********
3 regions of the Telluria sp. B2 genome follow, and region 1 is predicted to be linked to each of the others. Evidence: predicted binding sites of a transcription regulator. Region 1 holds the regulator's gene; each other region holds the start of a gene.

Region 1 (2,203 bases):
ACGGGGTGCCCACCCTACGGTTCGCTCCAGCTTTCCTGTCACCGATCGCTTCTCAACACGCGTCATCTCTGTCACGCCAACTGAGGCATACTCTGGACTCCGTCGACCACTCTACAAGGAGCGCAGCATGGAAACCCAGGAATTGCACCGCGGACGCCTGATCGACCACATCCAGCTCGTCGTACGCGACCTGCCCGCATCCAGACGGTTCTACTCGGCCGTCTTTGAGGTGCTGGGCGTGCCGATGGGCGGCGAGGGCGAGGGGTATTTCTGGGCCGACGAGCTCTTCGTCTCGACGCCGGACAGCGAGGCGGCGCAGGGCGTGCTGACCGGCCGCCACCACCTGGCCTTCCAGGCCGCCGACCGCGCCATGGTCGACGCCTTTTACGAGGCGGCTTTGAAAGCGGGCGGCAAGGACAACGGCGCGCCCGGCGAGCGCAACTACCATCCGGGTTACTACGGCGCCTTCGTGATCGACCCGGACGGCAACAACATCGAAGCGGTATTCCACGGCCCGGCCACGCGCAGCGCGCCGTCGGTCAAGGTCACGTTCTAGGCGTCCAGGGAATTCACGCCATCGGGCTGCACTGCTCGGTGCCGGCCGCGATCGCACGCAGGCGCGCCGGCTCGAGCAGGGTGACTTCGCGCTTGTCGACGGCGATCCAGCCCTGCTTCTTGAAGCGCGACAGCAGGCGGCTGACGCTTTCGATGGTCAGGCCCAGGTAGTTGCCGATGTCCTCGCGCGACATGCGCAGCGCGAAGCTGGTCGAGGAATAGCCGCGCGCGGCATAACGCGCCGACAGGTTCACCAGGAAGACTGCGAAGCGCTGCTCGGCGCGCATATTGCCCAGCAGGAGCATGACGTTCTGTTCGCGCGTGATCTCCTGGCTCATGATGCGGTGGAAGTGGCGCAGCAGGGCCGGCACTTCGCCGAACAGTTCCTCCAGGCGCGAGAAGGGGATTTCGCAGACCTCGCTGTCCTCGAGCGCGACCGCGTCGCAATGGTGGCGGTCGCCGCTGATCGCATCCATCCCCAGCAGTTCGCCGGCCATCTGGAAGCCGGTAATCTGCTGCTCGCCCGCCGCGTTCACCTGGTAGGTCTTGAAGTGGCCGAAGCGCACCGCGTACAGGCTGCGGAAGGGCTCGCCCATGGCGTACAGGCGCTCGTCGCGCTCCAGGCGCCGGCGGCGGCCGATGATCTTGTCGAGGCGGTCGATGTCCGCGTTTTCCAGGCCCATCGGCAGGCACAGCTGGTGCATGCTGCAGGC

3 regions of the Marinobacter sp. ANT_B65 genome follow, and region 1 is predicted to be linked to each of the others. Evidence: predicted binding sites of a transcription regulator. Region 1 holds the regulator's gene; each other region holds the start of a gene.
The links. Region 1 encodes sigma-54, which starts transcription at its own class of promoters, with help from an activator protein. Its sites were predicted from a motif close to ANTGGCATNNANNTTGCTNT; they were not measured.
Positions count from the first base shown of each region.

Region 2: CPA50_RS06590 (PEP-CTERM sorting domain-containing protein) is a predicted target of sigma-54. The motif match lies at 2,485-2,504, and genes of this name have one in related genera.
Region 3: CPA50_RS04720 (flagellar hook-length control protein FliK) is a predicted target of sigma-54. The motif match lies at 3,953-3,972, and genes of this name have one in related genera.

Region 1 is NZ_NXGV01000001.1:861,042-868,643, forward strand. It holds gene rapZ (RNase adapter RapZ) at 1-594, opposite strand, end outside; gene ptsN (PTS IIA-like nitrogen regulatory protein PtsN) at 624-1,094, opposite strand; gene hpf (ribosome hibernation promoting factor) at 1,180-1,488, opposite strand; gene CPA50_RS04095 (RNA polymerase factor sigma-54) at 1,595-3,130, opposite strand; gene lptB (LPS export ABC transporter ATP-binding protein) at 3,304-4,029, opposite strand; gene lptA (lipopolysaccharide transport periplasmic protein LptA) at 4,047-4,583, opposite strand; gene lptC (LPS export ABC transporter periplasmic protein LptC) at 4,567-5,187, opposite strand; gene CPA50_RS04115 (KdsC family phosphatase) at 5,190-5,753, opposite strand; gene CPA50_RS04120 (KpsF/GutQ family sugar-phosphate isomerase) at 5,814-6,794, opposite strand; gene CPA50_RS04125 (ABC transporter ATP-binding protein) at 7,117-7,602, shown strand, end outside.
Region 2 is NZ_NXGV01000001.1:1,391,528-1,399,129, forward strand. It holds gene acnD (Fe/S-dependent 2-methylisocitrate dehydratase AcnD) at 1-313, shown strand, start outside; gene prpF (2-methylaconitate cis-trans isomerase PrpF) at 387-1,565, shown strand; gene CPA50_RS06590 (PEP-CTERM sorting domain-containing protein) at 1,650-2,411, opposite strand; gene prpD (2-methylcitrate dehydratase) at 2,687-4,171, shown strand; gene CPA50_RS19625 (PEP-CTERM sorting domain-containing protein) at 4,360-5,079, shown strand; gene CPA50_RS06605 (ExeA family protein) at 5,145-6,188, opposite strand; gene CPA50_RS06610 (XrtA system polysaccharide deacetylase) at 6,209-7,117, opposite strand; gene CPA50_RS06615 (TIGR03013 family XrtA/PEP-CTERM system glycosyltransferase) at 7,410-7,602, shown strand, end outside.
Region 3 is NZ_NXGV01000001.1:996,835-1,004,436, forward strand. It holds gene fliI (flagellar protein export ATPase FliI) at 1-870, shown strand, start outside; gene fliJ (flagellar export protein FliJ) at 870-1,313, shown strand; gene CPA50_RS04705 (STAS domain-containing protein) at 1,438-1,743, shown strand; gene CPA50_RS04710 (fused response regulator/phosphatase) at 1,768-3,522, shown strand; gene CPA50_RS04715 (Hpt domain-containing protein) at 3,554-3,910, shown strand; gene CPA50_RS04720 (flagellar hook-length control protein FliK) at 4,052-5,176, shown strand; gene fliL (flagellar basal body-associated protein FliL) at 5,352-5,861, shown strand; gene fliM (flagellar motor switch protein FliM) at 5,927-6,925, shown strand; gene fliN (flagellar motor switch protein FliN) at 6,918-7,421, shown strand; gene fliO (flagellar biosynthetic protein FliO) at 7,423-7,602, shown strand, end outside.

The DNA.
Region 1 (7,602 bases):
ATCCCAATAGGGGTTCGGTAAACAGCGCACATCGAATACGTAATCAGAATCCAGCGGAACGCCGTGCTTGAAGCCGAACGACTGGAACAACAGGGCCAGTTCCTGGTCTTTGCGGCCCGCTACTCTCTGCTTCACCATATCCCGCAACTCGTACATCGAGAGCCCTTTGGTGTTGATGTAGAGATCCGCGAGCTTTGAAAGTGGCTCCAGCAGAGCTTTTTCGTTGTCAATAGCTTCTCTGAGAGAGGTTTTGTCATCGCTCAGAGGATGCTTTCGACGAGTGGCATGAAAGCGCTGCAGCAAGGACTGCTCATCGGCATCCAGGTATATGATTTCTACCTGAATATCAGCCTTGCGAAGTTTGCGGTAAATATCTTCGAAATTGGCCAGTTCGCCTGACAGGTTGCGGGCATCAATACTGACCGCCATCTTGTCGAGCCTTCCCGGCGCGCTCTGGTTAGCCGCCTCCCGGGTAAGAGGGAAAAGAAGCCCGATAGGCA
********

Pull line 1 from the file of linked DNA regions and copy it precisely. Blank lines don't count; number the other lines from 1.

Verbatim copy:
3 regions of the Telluria sp. B2 genome follow, and region 1 is predicted to be linked to each of the others. Evidence: predicted binding sites of a transcription regulator. Region 1 holds the regulator's gene; each other region holds the start of a gene.